A brain cyst or cystic brain lesion is a fluid-filled sac in the brain. They could be benign (cancer-free) or malignant (cancer-causing). Benign refers to the growth not spreading to other body regions. A cyst may have additional materials, such as pus or blood. Cerebrospinal Fluid (CSF) can occasionally be found in cysts in the brain. The brain and spinal cord are covered and cushioned by CSF, a transparent liquid. Some brain tumours develop prior to birth.
A brain cyst can still be problematic even if it isn't malignancy. Headache, vision issues, or nausea are just a few of the symptoms that the cyst may produce by pressing against brain tissue. If this occurs, you might require surgery to have the cyst removed. When a cyst is tiny, stable, and unlikely to develop symptoms, your doctor may suggest observing it rather than doing surgery.
Different Types of Brain Cysts
- Leptomeningeal Cyst (Arachnoid Cyst): This cyst is located between the arachnoid membrane and the brain. One of the protective coverings that surrounds the brain is this membrane. CSF is present in an arachnoid cyst. Although they can occur in adults, these are more frequently seen in children. Males than females are more likely to get this form of cyst.
- A Globular Cyst: This cyst is packed with gel. It frequently develops in one of the brain's four ventricles. The brain's CSF reserves are the ventricles. The third ventricle is frequently the site of colloidal cysts. This is located in the centre of the brain. The cysts may induce intermittent CSF flow obstruction and positional headaches. These are headaches that develop as a result of specific body positions. These typically start to show up as adults.
- A Cystic Dermoid: This cyst is uncommon. It develops when a few epidermal cells become stuck during the prenatal development of the brain and spinal cord. Even sweat gland or hair follicle cells have been seen to be found in these cysts. These frequently show up in kids.
- Cyst on the Epidermis: A different name for this is an epidermoid tumour. It develops when some tissue becomes imprisoned during the formation of the brain and spinal cord, much like a dermoid cyst does. There are no sweat glands or hair follicle cells in epidermoid cysts. They develop slowly. These cysts frequently develop in adults for the first time.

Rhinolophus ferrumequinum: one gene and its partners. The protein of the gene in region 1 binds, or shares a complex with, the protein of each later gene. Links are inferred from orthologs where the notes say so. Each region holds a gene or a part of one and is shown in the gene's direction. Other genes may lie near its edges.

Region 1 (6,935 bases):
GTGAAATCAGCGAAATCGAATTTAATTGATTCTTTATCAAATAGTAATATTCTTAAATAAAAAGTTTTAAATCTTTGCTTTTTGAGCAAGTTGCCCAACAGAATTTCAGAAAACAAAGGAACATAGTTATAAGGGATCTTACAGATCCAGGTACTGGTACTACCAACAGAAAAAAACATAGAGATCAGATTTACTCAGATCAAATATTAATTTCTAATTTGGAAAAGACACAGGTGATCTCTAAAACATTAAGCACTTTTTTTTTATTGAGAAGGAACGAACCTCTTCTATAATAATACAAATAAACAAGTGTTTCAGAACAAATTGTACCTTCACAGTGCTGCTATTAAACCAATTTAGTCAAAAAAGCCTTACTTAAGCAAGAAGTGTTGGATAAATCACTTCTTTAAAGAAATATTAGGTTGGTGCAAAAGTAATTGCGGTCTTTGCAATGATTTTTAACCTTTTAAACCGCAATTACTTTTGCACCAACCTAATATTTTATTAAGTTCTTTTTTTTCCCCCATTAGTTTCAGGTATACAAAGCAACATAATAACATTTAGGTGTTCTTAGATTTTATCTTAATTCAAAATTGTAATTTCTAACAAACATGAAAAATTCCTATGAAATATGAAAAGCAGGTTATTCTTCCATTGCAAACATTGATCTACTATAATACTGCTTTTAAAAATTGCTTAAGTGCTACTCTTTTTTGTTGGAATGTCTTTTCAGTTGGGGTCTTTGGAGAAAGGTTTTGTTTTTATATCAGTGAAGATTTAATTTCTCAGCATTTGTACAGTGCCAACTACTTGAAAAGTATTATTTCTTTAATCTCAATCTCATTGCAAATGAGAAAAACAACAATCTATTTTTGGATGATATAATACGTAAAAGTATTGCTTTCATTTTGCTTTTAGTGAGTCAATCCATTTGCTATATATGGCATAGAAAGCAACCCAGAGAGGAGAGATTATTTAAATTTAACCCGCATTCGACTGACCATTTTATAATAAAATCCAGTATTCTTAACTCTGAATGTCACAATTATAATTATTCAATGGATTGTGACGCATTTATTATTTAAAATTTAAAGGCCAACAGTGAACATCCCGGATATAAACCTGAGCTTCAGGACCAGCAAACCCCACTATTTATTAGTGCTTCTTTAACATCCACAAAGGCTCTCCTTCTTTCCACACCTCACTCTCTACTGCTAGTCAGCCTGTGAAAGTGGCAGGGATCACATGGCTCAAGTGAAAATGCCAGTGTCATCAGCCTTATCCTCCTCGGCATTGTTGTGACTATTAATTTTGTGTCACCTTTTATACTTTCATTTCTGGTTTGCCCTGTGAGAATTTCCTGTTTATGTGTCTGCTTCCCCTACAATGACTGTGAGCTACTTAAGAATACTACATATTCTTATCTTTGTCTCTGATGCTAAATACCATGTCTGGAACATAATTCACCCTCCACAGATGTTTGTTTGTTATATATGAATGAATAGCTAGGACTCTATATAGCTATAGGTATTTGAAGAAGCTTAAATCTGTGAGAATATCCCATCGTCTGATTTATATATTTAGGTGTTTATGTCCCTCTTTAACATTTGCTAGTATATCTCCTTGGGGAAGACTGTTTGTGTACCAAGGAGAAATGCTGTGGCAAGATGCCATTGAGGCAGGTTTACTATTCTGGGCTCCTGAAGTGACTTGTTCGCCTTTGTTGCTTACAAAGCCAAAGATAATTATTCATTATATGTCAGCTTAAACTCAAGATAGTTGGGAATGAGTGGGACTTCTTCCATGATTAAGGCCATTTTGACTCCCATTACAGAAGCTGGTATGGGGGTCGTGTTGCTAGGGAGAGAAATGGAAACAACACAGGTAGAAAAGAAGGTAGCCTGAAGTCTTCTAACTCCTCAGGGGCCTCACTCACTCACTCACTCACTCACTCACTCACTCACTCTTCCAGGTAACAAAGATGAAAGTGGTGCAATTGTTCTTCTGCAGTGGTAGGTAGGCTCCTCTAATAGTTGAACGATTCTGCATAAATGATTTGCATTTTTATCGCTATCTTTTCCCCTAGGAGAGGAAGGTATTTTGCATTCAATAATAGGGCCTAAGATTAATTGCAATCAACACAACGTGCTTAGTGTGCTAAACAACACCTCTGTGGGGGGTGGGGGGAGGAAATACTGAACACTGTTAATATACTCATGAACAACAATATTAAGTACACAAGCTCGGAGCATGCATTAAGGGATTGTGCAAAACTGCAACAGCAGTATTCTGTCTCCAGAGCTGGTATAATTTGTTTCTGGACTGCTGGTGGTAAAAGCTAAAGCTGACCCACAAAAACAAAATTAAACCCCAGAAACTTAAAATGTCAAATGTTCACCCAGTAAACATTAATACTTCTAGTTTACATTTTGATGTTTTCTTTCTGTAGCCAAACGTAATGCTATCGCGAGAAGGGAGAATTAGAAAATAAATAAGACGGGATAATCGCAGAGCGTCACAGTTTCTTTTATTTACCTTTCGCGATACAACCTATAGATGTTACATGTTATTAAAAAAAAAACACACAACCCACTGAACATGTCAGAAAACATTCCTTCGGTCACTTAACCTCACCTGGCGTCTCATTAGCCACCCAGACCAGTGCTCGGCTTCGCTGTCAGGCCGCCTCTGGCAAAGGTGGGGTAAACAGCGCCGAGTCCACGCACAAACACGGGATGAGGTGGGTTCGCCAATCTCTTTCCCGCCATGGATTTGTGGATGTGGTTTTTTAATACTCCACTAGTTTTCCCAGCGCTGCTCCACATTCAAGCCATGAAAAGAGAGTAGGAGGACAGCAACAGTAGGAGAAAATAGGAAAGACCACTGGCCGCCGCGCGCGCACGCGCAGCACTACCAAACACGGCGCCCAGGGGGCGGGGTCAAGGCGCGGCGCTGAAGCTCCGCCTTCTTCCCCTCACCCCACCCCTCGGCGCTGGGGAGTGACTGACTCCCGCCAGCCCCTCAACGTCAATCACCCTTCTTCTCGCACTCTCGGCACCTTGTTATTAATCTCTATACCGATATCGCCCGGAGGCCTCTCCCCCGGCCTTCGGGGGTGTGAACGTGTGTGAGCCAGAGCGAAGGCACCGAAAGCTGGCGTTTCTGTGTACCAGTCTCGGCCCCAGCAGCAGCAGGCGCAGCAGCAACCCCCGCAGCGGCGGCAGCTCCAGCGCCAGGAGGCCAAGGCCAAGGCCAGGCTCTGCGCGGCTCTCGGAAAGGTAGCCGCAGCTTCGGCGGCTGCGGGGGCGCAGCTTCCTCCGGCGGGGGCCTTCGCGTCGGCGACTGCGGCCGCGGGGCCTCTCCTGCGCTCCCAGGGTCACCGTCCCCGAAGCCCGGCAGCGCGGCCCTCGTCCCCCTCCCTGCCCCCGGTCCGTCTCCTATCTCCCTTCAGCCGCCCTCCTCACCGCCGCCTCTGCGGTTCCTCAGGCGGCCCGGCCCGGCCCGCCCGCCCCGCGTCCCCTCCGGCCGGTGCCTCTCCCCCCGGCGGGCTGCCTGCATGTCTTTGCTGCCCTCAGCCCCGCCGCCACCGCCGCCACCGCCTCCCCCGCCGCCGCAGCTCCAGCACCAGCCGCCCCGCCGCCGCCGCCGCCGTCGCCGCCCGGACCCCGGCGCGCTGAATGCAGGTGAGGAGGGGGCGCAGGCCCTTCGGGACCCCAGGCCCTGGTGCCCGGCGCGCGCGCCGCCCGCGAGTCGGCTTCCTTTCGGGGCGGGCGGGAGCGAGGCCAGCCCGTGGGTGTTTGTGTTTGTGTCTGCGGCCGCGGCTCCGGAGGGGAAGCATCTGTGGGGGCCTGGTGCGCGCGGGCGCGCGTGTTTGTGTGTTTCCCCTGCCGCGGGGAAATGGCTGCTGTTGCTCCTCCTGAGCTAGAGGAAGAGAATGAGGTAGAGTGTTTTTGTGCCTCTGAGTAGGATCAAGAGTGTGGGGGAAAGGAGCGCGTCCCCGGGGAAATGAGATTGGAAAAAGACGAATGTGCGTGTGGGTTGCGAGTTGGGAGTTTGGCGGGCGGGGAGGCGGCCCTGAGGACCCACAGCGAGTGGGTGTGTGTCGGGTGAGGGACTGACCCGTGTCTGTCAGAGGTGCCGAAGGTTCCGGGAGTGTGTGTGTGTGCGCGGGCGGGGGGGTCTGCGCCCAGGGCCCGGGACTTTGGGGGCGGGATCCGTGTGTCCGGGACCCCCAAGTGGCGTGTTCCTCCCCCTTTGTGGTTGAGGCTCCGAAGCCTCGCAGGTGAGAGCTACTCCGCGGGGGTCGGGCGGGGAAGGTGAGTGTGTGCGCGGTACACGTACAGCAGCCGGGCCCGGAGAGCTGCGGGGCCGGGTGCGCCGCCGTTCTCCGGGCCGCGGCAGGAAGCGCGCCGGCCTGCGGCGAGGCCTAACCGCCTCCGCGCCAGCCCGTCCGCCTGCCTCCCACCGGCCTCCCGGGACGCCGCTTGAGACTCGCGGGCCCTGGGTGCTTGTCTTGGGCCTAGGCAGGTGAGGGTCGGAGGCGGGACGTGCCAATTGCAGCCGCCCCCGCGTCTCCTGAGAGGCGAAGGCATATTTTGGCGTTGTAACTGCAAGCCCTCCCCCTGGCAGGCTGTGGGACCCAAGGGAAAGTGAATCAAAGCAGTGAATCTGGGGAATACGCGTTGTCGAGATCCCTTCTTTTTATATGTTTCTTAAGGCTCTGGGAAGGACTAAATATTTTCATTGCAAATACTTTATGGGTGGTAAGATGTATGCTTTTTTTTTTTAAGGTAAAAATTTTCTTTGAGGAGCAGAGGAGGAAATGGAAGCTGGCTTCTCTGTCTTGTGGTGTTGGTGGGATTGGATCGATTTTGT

- A Pineal Cyst: On the pineal gland at the centre of the brain, this takes place. Often, imaging examinations performed for another purpose are the only times this sort of cyst is detected. Pineal cysts rarely result in issues. If they do become large, they may occasionally impair vision. Any age group can develop them.
- Brain Infection: Anywhere in the brain, either as a single cyst or several cysts, this can occur. A bacterial infection is frequently the cause of abscesses. They can occasionally be brought on by a parasite or fungus.
- A Cystic Tumour: A benign or malignant tumour is to blame for this. Metastatic refers to a brain tumour that originates external to the brain.
What Causes a Brain Cyst?
The accumulation of fluid in the brain results in brain cysts. During the first few weeks of a baby's development in the uterus, brain cysts can develop. Some cysts may develop as a result of a brain trauma, such as a head injury. In some situations, there might be a connection between a brain cyst and either a cancerous or noncancerous tumour.
What Signs Indicate a Brain Cyst?
The symptoms are typically based on the region of the brain where the cyst is developing. A tiny cyst could occasionally go unnoticed. Before they become huge, certain cysts are "silent" (don't create any symptoms). In some circumstances, you can have an issue with the region of the brain where the cyst is developing. In other situations, a stoppage in the normal CSF flow may be the cause of the symptoms. The intracranial pressure (ICP) in the brain may rise as a result.
Although individual symptoms may vary, they may include:
- Headache (common)
- Face discomfort
- Seizures (rare)
- Nausea and vomiting
- Vertigo or disorientation
- Hearing or vision issues
- Trouble balancing and walking
How are Brain Cysts Identified?
Doctor might find a brain cyst in some circumstances when it appears on an imaging scan that was conducted for another reason. In other situations, you can be experiencing cyst-related symptoms. Your primary healthcare provider has the authority to recommend a neurologist to you. This healthcare provider specialises in diagnosing and managing central nervous system disorders. Or perhaps a neurosurgeon will be suggested to you. This doctor does spinal cord or brain surgery.